He then argues that neither ordinance can constitutionally be applied to his conduct. The issue he raises is whether the police can prevent him from speaking simply because his audience might react with disorder or violence. This issue, in the context of a demonstration, was raised in Gregory. After reviewing and analyzing several Supreme Court decisions, we concluded that the police may not "* * * stop a peaceful demonstration merely because a hostile crowd may not agree with the views of the demonstrators. It is only where there is an imminent threat of violence, the police have made all reasonable efforts to protect the demonstrators, the police have requested that the demonstration be stopped and explained the request, if there be time, and there is a refusal of the police request, that an arrest for an otherwise lawful demonstration may be made." (39 Ill.2d 47, 60.) Applying this rationale to the facts of the Gregory case we upheld the disorderly conduct convictions.
The Supreme Court reversed these convictions. (Gregory v. City of Chicago, 394 U.S. 111, 22 L.Ed.2d 134, 89 S.Ct. 946.) That court observed that a peaceful and orderly march falls within the sphere of conduct protected by the first amendment. It then noted, as did we, that there was no evidence that the march was disorderly. It then concluded, as did we, that the disorderly conduct convictions could not be based on the manner in which the march was conducted.
The court next properly observed that our opinion held the demonstrators "were convicted not for the manner in which they conducted their march but rather for their refusal to disperse when requested to do so by Chicago police." However, because "The trial judge charged solely in terms of the Chicago ordinance" and "Neither the ordinance nor the charge defined disorderly conduct as the refusal to obey a police order" the court concluded that "* * * petitioners were charged and convicted for holding a demonstration not for refusal to obey a police officer." 394 U.S. 111, 947, 22 L.Ed.2d 134, 136, 89 S.Ct. 946.
The Supreme Court neither approved nor disapproved of our conclusion that the police may order the cessation of otherwise lawful conduct where they have made all reasonable efforts to maintain order, but the conduct is producing an imminent threat of uncontrollable violence or riot. We adhere to the view expressed in our Gregory opinion that they may make such an order and that the demonstrators or speakers may be arrested and prosecuted for failure to obey such order.
The interfering ordinance provides that "Any person who shall resist any officer of the police department in the discharge of his duties, or shall in any way interfere with or hinder or prevent him from discharging his duty as such officer * * * shall be fined not less than Ten nor more than One Hundred Dollars for each offense." The police officers on duty during this "Viet Nam Forum" had a duty both to maintain order and to safeguard first-amendment freedoms. As Justice Black observed, however, "* * * when groups with diametrically opposed, deep-seated views are permitted to air their emotional grievances, side by side, on city streets, tranquility and order cannot be maintained even by the joint efforts of the finest and best officers and of those who desire to be the most law-abiding protectors of their grievances." People v. Gregory, 394 U.S. 111, 89 S.Ct. 946, 950, 22 L.Ed.2d 134, 139 (concurring opinion).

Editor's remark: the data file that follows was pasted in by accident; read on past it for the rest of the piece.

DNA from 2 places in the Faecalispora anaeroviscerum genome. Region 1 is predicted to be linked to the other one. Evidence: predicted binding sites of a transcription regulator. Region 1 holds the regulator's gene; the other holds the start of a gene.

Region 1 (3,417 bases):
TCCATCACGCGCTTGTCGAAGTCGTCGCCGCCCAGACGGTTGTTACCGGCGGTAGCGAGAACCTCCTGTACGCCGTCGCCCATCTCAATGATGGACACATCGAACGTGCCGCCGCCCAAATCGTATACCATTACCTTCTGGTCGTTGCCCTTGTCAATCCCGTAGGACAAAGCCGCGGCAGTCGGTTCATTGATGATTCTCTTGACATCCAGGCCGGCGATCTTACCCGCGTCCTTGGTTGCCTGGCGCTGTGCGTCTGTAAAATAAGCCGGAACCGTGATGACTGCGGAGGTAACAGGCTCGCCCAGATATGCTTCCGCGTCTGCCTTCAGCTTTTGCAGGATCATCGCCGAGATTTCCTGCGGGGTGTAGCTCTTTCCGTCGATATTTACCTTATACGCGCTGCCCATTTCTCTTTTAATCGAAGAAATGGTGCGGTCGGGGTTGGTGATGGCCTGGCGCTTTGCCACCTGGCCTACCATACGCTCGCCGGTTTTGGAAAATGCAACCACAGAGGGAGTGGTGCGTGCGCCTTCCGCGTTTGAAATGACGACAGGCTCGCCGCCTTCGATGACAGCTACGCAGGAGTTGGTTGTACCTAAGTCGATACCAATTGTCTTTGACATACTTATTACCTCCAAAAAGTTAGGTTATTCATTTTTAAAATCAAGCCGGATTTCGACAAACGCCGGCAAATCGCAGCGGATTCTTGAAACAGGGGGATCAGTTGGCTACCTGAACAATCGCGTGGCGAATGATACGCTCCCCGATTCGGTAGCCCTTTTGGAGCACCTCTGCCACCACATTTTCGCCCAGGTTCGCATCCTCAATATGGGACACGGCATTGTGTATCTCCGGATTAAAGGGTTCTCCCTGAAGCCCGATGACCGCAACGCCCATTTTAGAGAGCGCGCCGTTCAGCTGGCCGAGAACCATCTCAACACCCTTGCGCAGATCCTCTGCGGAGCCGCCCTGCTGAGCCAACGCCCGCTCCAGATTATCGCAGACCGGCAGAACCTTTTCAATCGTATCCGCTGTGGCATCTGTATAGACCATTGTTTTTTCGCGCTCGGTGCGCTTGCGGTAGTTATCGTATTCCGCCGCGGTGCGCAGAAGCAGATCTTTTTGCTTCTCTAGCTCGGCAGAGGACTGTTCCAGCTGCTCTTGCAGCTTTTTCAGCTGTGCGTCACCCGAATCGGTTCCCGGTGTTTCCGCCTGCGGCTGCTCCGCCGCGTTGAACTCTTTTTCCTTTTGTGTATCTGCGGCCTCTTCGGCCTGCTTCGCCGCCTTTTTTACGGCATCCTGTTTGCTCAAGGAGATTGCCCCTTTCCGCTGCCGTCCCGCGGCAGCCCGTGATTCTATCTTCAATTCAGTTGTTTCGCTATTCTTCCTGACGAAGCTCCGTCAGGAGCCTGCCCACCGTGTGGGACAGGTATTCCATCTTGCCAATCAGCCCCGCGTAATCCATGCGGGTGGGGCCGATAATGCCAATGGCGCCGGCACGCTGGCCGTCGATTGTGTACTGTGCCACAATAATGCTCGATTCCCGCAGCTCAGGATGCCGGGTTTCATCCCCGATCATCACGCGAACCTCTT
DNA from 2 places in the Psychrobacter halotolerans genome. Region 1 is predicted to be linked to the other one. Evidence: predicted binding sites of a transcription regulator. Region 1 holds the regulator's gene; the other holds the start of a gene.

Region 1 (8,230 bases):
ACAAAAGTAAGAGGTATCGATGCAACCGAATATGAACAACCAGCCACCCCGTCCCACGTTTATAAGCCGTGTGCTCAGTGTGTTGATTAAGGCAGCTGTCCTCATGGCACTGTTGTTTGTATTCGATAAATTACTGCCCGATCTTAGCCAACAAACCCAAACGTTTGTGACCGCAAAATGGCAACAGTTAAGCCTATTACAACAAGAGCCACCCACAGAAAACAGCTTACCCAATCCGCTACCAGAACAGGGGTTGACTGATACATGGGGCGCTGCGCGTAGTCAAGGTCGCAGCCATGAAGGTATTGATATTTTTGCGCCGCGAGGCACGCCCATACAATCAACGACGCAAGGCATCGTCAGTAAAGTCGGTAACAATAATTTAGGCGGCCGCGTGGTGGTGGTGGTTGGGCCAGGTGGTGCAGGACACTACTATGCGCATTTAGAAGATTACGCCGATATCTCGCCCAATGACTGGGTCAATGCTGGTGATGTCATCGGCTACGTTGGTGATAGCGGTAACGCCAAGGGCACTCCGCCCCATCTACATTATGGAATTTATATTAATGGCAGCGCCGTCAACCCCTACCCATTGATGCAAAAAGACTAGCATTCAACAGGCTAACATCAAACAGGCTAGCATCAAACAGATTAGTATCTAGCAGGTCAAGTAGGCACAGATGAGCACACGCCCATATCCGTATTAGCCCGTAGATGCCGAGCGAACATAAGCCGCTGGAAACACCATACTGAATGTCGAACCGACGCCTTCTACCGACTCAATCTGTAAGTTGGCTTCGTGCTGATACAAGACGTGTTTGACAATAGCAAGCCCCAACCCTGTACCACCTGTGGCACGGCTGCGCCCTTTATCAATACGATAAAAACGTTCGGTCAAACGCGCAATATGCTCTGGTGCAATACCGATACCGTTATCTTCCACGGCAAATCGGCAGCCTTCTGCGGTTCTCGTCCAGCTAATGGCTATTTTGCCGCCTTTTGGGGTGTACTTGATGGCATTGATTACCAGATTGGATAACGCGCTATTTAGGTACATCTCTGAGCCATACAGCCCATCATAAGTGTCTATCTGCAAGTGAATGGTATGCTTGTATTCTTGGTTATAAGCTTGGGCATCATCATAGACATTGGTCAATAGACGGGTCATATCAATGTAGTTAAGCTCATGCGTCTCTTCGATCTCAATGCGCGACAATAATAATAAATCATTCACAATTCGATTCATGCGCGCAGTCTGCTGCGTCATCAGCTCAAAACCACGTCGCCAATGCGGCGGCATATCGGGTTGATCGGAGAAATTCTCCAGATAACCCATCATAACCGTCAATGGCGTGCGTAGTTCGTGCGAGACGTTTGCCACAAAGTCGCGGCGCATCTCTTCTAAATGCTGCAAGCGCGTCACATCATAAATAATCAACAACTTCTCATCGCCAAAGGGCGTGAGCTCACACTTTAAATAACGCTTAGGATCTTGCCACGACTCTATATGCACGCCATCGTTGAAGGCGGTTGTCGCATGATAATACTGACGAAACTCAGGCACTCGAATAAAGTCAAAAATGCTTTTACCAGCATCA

The record shows that defendant held his "forum" on several weekends and that the police officers were able to maintain order and to protect the right of defendant and his associates to express their views. The record also shows that on July 14, 1967, there was some violence and a threat of greater violence, that the police had tried to maintain order, and that they ordered the crowd to disperse only after the debate was degenerating to one of physical battle. Defendant was arrested when he wilfully refused to obey the order to disperse and attempted to continue the conduct which was producing the disorder. We hold that defendant was properly convicted of interfering with the police in the discharge of their duty to maintain order.
The conviction for disorderly conduct is subject to the same criticism the Supreme Court made in Gregory. The record indicates to us that defendant was charged and convicted of disorderly conduct because of the manner in which he conducted his "forum".
For the foregoing reasons, the conviction for interfering with the police in the discharge of their duty is affirmed and the conviction for disorderly conduct is reversed.
Affirmed in part and reversed in part.